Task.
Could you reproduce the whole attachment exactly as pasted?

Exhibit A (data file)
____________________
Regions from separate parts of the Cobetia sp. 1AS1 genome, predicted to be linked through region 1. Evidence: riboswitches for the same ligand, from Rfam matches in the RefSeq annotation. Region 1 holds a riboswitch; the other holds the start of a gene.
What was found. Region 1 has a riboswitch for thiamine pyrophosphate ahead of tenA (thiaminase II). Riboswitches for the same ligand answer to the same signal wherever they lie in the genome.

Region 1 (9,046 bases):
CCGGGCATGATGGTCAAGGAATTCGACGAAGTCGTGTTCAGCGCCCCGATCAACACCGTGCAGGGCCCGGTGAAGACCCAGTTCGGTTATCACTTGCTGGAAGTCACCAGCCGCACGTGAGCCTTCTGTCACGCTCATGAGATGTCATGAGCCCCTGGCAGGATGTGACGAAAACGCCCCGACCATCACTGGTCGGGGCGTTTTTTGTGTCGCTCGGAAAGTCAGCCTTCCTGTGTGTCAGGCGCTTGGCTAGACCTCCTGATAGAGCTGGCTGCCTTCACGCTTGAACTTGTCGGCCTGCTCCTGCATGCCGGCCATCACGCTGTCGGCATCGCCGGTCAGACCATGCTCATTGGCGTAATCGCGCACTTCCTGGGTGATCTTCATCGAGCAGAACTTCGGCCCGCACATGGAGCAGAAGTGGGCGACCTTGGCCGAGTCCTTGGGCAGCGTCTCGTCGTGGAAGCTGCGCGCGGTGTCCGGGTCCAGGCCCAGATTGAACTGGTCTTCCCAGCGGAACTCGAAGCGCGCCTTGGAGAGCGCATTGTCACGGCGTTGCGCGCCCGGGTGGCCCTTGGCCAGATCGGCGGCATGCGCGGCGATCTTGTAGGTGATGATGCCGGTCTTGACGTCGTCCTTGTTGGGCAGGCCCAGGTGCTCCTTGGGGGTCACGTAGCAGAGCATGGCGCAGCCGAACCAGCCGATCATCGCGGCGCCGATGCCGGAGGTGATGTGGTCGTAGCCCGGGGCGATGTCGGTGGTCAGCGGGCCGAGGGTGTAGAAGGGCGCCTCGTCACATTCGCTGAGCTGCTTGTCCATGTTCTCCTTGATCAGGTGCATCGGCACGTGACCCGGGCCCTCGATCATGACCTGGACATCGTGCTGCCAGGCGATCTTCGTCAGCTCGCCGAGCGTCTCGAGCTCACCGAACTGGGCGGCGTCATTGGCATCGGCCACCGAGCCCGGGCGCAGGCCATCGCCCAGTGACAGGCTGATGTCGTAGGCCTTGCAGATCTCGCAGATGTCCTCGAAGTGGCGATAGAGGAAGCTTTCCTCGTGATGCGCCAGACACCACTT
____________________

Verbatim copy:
Regions from separate parts of the Cobetia sp. 1AS1 genome, predicted to be linked through region 1. Evidence: riboswitches for the same ligand, from Rfam matches in the RefSeq annotation. Region 1 holds a riboswitch; the other holds the start of a gene.
What was found. Region 1 has a riboswitch for thiamine pyrophosphate ahead of tenA (thiaminase II). Riboswitches for the same ligand answer to the same signal wherever they lie in the genome.

Region 1 (9,046 bases):
CCGGGCATGATGGTCAAGGAATTCGACGAAGTCGTGTTCAGCGCCCCGATCAACACCGTGCAGGGCCCGGTGAAGACCCAGTTCGGTTATCACTTGCTGGAAGTCACCAGCCGCACGTGAGCCTTCTGTCACGCTCATGAGATGTCATGAGCCCCTGGCAGGATGTGACGAAAACGCCCCGACCATCACTGGTCGGGGCGTTTTTTGTGTCGCTCGGAAAGTCAGCCTTCCTGTGTGTCAGGCGCTTGGCTAGACCTCCTGATAGAGCTGGCTGCCTTCACGCTTGAACTTGTCGGCCTGCTCCTGCATGCCGGCCATCACGCTGTCGGCATCGCCGGTCAGACCATGCTCATTGGCGTAATCGCGCACTTCCTGGGTGATCTTCATCGAGCAGAACTTCGGCCCGCACATGGAGCAGAAGTGGGCGACCTTGGCCGAGTCCTTGGGCAGCGTCTCGTCGTGGAAGCTGCGCGCGGTGTCCGGGTCCAGGCCCAGATTGAACTGGTCTTCCCAGCGGAACTCGAAGCGCGCCTTGGAGAGCGCATTGTCACGGCGTTGCGCGCCCGGGTGGCCCTTGGCCAGATCGGCGGCATGCGCGGCGATCTTGTAGGTGATGATGCCGGTCTTGACGTCGTCCTTGTTGGGCAGGCCCAGGTGCTCCTTGGGGGTCACGTAGCAGAGCATGGCGCAGCCGAACCAGCCGATCATCGCGGCGCCGATGCCGGAGGTGATGTGGTCGTAGCCCGGGGCGATGTCGGTGGTCAGCGGGCCGAGGGTGTAGAAGGGCGCCTCGTCACATTCGCTGAGCTGCTTGTCCATGTTCTCCTTGATCAGGTGCATCGGCACGTGACCCGGGCCCTCGATCATGACCTGGACATCGTGCTGCCAGGCGATCTTCGTCAGCTCGCCGAGCGTCTCGAGCTCACCGAACTGGGCGGCGTCATTGGCATCGGCCACCGAGCCCGGGCGCAGGCCATCGCCCAGTGACAGGCTGATGTCGTAGGCCTTGCAGATCTCGCAGATGTCCTCGAAGTGGCGATAGAGGAAGCTTTCCTCGTGATGCGCCAGACACCACTT